R: [REC] 4: Apocalypse (2014)

Well, at least I get to continue one of my Hubrisween traditions with the [REC] franchise. As you may recall, the first [REC] was an excellent found footage horror movie, which involved news reporter Angela Vidal (Manuela Velasco) doing a ride-along with a fire department crew to an apartment building which becomes a hotbed of zombie-ish activity playing out in real time. [REC]² took up almost immediately after the first movie ends, with a SWAT team going into the quarantined building to get a specific blood sample to combat the contagion (along with some idiots breaking in for various reasons but really to keep the cannon fodder quota up). [REC]³ breaks the format – quite literally – 20 minutes or so in, as a new outbreak makes itself known at a lavish wedding.

Writer-directors Jaume Balaguero and Paco Plaza collaborated on the first two, then split up for the last two: Plaza handled the wedding, and Balaguero this last chapter. Apocalypse takes place on a freighter which has been quickly transformed into a floating lab and quarantine space. Among the quarantined are our old friend Angela, Guzman (Paco Manzanedo), a Special Forces doctor who managed to rescue Angela from the building before his team blew it up; Lucas (Crispulo Cabezas), the only other survivor from that team, and Mrs. Boda (Maria Alfonsa Rosso), the only survivor from the wedding. They have all tested clean of the contagion, but what exactly the team of scientists (and what the ship’s captain refers to as “their private army”) are doing in the ship’s hold is anybody’s guess. Whatever it is, it’s putting a strain on the ship’s aging generator, causing occasional blackouts.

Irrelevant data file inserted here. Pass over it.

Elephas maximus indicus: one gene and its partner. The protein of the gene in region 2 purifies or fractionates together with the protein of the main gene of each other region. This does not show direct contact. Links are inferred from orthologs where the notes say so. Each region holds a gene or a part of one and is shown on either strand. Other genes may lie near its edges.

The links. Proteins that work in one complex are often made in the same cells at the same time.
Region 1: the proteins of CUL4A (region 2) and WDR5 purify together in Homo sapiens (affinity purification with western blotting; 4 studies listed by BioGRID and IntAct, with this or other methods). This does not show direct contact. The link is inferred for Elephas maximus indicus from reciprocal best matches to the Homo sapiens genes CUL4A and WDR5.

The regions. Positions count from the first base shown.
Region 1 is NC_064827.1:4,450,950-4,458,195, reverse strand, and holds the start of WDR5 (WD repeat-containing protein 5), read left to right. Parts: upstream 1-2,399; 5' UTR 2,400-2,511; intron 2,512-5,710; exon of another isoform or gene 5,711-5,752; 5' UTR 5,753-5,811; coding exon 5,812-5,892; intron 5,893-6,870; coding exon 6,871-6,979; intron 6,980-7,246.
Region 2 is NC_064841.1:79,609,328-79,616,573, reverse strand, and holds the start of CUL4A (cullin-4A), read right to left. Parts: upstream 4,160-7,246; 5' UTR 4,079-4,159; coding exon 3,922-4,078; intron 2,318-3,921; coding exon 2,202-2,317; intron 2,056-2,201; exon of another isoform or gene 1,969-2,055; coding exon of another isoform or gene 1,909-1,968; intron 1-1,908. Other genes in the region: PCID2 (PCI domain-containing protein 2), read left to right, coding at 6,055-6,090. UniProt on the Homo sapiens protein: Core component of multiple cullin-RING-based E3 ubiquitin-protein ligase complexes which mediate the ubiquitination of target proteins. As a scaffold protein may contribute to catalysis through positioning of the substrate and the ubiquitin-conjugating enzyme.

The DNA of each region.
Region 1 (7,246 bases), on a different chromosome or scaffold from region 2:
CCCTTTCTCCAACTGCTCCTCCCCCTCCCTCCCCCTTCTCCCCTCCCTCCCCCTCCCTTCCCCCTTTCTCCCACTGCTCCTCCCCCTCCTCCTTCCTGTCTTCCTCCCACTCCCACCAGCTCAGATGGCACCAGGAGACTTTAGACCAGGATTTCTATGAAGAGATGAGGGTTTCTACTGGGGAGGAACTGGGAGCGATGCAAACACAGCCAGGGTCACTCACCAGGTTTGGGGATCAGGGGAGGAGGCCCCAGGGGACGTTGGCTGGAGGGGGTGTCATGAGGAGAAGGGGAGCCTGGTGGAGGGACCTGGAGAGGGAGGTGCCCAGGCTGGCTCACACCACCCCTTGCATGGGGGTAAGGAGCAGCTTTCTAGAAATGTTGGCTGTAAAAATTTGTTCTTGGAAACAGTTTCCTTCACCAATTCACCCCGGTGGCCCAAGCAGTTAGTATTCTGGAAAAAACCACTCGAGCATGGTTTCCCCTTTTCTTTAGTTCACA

You don’t suppose that will be significant later on, do you?

The scientists are trying to create an antiviral to combat these outbreaks, which of course means they have to have subjects that are contaminated, right? When someone lets a test subject loose despite numerous security precautions… well, you watch movies. I’m sure you can figure out what happens next.

Yeah, you were right.

Now, [REC]³ had triggered my old zombie movie fatigue, because minus the novelty of the found footage approach, that is what it was: simply another zombie movie. Apocalypse, though, returns to the claustrophobic pressure cooker of the first two movies, and is all the better for it, even cribbing a bit of paranoia from John Carpenter’s The Thing. You get your usual betrayals, acts of cowardice and acts of heroism, all driven forward by bad circumstances: the venture is a succeed-or-die mission, the lifeboats are all disabled, the ship is rigged to explode in case of what happens does, and, oh yeah, we’re in the middle of a Force 8 gale.

Also seemingly jettisoned is the thread running through the first three movies, that the cause is a medical version of demonic possession – in [REC]² a zombie is trapped in a room with a crucifix, and in [REC]³ the zombies are held by a clergyman reading scripture. None of that is present here, and I really kind of miss it. It was different, and I liked it.

But it is a nicely done series ender, and Balaguero and Plaza have both stated that this is indeed the end of the series. I’m thankful they have enough sense to not go the full franchise route (I really don’t need a Twitter war about [REC] Kills five years from now), and that this final chapter was good enough to make me actually care about what happens in a zombie movie.

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